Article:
Then the lady from across the street crawled in from the front with two pieces of bread and margarine and plum jam in case I was hungry. I said I was too thirsty to eat, and she told me there was no water, but she would try to get me some milk. I told her milk made me sick, so she just left the bread and jam and went away. I feel guilty to this day for not eating it when she had gone to so much trouble. I did try, but it just wouldn't go down. Then, even worse, I accidentally put my foot on one piece! So I stopped fidgeting, because I didn't want to get jam on the sheets as well as my foot. I didn't feel 'good' at all, and there was absolutely nothing to be brave about - I didn't have a scratch. I wanted so much to go outside and see exactly what had happened to everything and everyone. I could have crawled out easily, but having been told to stay put, I did, and tried harder to 'be good.'

Then Mum's father appeared and helped me out through the ruined house into the street. It seemed full of light - all of the houses between ours and the main road had collapsed, those on both sides of the main road for the whole block, and the houses at the back of us, and across the road at the back. There was so much sky, in spite of the dust. Our house was still there though it had lost its roof and was sort of sagging. Then I saw a furniture van moving away, and among the things tied on top of it was my precious teddy! I cried then for the first time, and yelled, "I want my Teddy!" Dad was very angry and Mum, who had a bandage on her head, said they had found my Panda and kept that for me, but I didn't want Panda, I wanted Teddy!!

But I was told yet again to 'be good' and to go with Grandpa. So we waited for the bus, then walked from the bus stop to the lovely house with the big garden and Anderson shelter, and Grandma gave me something to drink and some dinner, and she wasn't cross when I couldn't eat it.

The house was soon full of people. As well as us three, Grandma had taken in an elderly couple whose house had been two doors nearer the bomb. Mum and Dad and I had to sleep in the Anderson shelter.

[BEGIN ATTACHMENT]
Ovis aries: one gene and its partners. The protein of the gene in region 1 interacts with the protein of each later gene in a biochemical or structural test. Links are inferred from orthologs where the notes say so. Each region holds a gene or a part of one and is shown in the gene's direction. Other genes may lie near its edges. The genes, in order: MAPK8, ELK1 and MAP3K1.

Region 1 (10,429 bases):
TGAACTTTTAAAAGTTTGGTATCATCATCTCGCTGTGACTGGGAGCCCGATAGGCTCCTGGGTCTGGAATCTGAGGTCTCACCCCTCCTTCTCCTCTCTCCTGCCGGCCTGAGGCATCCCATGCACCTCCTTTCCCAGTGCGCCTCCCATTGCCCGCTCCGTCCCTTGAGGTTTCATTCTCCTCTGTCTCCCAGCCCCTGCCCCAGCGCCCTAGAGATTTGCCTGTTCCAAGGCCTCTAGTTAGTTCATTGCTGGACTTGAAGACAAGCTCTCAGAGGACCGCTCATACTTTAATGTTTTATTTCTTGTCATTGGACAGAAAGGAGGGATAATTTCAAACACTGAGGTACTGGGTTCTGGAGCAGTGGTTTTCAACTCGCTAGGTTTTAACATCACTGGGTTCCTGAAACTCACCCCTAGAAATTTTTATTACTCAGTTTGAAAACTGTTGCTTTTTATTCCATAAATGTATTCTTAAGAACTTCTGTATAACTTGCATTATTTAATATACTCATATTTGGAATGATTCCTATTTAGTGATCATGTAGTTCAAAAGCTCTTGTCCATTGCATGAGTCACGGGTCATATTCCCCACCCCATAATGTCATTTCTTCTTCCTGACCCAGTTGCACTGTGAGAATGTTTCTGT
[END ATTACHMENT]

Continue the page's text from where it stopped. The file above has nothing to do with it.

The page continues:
Over the next few days, I began to piece together what had happened from the all the talk that went on. The bomb had exploded in one of the tiny gardens a few houses away and the main force of the blast was away from our house, toward the main road. Only the poor paper-boy was killed. A house fell on him just as he was pushing the paper through the letter-box. The baby had mortar dust in her eyes and was bruised but would be fine. Her mother was injured but expected home from hospital soon, but her landlady, another of my honorary Aunties, was badly injured and would be in hospital for a long time. There were plenty of walking wounded and people suffering from shock, but we didn't know any of them except our immediate neighbors.

The bomb had hit just before 8 a.m. Dad was at work on early turn, and Mum was standing at the sink next to the kitchen window. She was knocked unconscious by falling masonry, and when she came-to, the window frame was draped round her shoulders. Which is why it was fortunate we had no glass left! She said her first thought had been, "How can I climb the fence to see if Margaret's alright?" - the way to the front of the house and the street was completely blocked - but when she went outside, there wasn't a fence in sight! The mattress on which she and Dad had so recently been sleeping was buried under several feet of rubble. If Dad had been on late turn they would have been buried alive.

Dad was on duty at the Broadway and someone told him about the bomb. He jumped on an eastbound tram, pushed the driver aside, drove full pelt to the points near our turning, and then left the startled passengers and crew to their own devices. No doubt when they saw the devastation ahead they needed no explanation.

He and Mum had to contact a storage firm, then salvage all they could from the house before the Civil Defense declared the building unsafe and refused to let them back in. There was also quite a lot of looting. The only way to contact my grandparents was by telegram. So it was past one o'clock when Grandpa finally reached us and I was allowed out of the shelter. No wonder I was thirsty!

Copyright © 1999 by Margaret All Rights Reserved